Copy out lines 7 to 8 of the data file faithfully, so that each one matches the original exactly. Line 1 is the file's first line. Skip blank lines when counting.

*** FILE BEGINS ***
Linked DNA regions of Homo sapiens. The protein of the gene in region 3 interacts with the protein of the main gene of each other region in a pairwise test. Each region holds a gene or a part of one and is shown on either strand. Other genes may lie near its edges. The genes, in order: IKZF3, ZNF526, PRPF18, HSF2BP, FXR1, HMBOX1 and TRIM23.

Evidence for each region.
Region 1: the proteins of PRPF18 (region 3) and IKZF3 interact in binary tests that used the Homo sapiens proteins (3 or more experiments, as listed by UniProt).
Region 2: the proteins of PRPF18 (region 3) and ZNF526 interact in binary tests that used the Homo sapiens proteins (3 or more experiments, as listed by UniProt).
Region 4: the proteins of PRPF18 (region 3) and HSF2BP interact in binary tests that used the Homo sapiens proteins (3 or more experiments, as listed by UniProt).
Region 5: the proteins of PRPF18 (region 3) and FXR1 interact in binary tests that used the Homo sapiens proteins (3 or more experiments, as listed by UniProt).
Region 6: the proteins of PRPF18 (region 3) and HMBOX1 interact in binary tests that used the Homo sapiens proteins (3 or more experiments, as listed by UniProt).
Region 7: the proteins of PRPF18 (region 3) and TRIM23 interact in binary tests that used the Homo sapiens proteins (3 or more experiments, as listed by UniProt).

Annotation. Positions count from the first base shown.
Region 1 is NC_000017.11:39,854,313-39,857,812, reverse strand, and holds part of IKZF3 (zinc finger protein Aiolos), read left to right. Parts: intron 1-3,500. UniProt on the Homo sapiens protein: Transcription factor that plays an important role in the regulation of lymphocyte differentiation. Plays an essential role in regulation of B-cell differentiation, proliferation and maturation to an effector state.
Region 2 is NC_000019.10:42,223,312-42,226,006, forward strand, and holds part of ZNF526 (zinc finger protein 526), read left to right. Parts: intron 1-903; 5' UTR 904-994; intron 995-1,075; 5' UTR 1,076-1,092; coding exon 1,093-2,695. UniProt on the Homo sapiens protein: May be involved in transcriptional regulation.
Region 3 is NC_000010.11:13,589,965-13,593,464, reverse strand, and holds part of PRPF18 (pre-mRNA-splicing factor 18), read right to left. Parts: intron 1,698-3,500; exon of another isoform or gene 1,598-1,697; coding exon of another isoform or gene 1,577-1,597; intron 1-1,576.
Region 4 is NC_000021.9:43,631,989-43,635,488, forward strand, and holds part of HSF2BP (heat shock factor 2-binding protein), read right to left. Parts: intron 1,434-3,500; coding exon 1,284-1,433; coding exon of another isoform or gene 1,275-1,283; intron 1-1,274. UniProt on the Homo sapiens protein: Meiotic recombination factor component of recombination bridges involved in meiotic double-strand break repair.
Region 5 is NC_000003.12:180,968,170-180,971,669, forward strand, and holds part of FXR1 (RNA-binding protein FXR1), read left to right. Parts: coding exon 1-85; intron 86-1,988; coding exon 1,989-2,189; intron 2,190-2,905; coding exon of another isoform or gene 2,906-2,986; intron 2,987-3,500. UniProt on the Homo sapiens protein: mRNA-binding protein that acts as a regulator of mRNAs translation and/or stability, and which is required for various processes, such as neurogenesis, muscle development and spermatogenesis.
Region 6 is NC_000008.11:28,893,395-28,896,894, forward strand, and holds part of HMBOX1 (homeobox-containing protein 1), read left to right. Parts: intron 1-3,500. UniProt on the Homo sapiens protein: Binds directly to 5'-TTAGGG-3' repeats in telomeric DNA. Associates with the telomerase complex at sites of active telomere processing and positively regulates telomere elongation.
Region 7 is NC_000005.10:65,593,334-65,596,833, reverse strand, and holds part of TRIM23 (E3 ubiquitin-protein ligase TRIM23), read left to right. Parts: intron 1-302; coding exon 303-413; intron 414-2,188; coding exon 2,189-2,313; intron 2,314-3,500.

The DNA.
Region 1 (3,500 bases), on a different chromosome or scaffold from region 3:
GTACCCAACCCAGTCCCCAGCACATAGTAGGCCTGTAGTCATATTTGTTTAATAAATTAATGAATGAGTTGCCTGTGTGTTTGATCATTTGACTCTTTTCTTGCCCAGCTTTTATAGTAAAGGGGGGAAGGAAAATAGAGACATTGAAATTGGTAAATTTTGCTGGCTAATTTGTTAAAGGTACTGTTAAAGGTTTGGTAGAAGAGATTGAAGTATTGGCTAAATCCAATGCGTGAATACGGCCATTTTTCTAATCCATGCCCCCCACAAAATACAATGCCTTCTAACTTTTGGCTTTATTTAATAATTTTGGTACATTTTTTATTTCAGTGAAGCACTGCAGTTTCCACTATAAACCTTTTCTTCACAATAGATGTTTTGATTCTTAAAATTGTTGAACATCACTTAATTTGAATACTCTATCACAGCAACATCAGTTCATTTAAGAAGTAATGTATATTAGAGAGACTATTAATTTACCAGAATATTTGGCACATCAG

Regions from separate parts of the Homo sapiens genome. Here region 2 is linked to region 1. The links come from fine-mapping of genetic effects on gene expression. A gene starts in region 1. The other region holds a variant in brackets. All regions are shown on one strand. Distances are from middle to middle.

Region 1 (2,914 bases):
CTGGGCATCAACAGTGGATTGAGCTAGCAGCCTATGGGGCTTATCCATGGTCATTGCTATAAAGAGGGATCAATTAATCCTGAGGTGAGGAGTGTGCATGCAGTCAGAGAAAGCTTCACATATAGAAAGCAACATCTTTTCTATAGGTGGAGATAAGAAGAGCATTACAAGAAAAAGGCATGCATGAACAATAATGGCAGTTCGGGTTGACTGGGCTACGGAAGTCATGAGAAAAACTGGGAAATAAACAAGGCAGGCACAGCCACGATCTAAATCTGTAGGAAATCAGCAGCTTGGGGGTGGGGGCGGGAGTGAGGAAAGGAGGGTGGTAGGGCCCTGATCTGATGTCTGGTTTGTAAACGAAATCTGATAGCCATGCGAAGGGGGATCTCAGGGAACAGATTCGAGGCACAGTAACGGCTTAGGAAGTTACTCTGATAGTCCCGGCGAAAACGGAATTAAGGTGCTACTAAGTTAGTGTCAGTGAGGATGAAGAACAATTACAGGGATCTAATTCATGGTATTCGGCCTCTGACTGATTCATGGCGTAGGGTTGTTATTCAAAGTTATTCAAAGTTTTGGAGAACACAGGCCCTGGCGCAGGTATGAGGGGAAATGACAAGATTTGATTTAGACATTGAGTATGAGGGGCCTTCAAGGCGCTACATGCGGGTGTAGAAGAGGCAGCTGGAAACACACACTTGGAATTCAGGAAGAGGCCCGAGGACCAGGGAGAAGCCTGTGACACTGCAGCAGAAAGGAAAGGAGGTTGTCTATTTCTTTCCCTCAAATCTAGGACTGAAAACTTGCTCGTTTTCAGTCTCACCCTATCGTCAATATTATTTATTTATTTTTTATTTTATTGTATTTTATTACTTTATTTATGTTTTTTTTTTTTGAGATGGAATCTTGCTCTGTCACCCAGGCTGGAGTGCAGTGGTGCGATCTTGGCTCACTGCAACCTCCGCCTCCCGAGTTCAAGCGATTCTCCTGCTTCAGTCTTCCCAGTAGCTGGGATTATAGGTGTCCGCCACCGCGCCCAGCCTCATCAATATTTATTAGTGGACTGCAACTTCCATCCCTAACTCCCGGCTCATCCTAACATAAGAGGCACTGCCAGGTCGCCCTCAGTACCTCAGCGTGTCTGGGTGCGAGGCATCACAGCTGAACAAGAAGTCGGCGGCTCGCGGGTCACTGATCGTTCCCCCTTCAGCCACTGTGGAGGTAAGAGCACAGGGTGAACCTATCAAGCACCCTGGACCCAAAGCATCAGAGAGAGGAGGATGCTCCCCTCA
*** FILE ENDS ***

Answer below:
Region 6: the proteins of PRPF18 (region 3) and HMBOX1 interact in binary tests that used the Homo sapiens proteins (3 or more experiments, as listed by UniProt).
Region 7: the proteins of PRPF18 (region 3) and TRIM23 interact in binary tests that used the Homo sapiens proteins (3 or more experiments, as listed by UniProt).